While not conventional, you can use traditional diamond jigs on a slow pitch rod. They aren’t going to act any different than normal because of the rod but they still work. These jigs have stood the test of time for this long for a reason. And sometimes a diamond jig is the only thing a scamp will want.
Gear and Accessories
There are a few accessories you need for slow pitch jigging. You will need a jig box or jig bag, there are many commercial offerings out there. Or you can DIY a solution like this .50 Cal Ammo Can converted into a jig box. The right side of the box gives quick access to pre-rigged jigs. You will need a good set of split ring pliers, you need them for attaching hooks to the jigs with split rings. Or for attaching the jigs to your leader.
For a leader, you will be needing anywhere from 40 Lb – 60 Lb fluorocarbon leader. You should have about 6 – 8 ft of leader, I go a little longer so if I get cut off or have to re-rig I have plenty of leader material left. At the end of the leader have a high-quality ball bearing swivel tied on with a San Diego jam knot. I recommend having a split ring attached to that swivel so you can swap jigs and assist hooks easily.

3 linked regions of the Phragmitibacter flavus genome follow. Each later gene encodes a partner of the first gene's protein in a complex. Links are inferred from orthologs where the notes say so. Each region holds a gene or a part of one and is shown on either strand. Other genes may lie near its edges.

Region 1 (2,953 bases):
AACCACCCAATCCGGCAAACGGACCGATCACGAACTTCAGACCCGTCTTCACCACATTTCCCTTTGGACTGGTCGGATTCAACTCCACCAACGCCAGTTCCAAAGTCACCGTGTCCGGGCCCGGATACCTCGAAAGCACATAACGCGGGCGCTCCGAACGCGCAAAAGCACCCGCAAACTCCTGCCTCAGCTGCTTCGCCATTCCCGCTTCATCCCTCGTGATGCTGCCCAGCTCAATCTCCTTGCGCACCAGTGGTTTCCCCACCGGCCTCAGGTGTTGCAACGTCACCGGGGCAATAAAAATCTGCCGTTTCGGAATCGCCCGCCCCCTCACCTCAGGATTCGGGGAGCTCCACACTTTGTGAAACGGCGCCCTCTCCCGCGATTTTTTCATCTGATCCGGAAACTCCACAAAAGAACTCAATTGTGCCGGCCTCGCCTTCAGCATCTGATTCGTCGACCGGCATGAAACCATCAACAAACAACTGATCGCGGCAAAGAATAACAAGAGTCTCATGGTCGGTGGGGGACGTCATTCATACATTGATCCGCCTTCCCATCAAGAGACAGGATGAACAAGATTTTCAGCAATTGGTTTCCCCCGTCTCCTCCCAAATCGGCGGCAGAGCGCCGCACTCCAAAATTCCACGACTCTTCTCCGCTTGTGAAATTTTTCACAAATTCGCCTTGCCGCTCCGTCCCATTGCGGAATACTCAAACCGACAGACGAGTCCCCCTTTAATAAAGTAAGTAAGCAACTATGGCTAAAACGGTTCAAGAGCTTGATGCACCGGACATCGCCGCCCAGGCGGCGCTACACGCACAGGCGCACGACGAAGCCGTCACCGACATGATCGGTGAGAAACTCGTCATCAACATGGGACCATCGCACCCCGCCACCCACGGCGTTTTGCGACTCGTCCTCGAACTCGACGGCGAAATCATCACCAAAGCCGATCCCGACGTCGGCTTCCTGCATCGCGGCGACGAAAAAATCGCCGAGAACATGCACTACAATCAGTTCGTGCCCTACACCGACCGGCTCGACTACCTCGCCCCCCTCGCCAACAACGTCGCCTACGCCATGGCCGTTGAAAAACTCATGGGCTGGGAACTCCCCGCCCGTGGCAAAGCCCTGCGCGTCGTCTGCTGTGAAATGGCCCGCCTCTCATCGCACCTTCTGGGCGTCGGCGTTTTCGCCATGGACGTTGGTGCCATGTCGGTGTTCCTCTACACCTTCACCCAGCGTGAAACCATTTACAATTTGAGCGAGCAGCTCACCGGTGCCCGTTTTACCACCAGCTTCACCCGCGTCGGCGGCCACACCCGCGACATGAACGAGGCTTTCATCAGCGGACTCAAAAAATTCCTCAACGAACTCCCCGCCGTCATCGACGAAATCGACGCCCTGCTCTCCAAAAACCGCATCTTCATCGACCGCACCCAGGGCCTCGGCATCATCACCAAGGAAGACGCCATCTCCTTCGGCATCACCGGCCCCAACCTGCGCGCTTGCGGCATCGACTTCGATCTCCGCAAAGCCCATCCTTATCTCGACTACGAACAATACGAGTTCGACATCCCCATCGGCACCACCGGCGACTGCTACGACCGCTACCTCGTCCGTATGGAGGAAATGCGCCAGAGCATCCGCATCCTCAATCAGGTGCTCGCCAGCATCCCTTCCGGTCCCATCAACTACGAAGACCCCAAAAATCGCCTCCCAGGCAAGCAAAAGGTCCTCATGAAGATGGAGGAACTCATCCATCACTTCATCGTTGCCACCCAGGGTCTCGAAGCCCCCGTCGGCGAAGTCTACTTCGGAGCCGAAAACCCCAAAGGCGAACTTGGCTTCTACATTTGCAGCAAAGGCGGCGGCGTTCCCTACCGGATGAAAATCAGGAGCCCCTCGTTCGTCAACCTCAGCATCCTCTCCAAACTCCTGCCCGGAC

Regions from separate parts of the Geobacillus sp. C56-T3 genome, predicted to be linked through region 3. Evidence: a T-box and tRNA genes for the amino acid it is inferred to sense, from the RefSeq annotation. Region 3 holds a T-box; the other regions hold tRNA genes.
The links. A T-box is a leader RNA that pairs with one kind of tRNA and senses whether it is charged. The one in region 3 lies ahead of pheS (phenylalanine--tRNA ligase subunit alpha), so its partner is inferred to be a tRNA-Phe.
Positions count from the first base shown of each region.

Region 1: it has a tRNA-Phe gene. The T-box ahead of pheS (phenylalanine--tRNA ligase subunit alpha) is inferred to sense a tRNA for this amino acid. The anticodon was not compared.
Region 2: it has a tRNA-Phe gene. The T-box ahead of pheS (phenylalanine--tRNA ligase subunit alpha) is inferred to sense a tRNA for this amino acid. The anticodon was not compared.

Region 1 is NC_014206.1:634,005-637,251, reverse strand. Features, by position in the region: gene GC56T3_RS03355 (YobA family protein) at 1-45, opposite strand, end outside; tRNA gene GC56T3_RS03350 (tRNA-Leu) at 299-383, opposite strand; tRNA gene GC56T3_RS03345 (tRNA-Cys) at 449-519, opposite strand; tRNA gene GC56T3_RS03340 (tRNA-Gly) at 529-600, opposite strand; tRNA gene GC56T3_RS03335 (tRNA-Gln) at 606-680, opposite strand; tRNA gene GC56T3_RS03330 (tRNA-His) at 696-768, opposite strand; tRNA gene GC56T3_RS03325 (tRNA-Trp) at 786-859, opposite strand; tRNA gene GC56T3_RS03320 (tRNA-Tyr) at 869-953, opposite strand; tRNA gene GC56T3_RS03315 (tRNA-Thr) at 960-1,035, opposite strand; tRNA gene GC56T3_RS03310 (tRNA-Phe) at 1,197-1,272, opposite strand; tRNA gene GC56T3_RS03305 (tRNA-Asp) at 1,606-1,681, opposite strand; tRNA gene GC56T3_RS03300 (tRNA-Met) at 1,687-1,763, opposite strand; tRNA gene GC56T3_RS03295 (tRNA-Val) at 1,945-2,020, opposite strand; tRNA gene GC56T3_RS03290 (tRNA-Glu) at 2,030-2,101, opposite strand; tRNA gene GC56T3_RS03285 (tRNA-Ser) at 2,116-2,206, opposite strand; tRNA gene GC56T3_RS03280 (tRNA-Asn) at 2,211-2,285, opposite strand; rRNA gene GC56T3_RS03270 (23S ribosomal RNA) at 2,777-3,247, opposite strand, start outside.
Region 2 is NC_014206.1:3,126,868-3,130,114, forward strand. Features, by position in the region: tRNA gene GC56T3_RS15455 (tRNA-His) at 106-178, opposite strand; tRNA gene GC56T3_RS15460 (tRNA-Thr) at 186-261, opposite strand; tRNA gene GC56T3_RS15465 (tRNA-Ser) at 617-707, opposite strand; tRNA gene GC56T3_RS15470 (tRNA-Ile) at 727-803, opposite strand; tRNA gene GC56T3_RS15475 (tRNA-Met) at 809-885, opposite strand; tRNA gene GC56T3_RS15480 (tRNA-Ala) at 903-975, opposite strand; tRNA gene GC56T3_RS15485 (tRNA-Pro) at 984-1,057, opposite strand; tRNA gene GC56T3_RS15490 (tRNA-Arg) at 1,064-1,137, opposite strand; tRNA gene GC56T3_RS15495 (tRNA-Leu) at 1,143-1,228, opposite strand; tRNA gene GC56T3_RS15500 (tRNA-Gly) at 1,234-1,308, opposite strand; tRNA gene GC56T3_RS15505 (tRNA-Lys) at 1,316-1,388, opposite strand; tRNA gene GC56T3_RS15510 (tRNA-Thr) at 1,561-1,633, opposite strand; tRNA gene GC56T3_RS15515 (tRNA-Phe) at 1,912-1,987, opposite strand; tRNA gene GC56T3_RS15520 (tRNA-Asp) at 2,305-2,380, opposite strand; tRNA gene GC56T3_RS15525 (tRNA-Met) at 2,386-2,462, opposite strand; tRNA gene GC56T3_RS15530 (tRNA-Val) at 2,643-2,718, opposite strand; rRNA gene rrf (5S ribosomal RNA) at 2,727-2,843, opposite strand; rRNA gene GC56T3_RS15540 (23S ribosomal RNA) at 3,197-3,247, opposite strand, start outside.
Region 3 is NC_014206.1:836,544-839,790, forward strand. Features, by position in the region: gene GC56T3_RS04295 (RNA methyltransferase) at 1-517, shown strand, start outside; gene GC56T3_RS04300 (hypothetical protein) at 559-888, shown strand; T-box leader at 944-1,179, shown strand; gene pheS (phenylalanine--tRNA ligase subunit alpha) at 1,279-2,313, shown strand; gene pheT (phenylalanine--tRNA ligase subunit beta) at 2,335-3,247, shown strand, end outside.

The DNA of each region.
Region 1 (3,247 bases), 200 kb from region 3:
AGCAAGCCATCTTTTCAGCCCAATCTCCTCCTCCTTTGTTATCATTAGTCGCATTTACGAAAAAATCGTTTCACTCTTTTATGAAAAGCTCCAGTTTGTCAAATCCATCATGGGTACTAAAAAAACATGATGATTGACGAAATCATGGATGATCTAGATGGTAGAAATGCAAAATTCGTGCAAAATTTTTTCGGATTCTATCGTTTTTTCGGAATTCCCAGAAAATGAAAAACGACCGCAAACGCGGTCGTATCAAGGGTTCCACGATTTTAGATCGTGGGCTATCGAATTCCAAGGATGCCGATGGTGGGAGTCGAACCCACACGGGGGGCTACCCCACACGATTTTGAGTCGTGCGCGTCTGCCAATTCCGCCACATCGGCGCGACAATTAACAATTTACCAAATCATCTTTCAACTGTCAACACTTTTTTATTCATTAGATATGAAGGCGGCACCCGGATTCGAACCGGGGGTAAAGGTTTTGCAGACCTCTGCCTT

For the mainline, you will need a high-quality braid, something between 20 – 40 Lb test. Line scope is the enemy, so the thinner the better. Braided line will break a good percentage above the stated line rating for most manufacturers, so even if your running a 20 Lb line it’ll usually break at 30 Lb of force.
Rod and Reel
The rod and reel for slow pitch jigging is one of the best parts of the technique. You will be using incredibly light gear for the size of fish you might pull up. A rod and reel combo weighs so much less than a conventional bottom rig, great for spending a full day on the rail.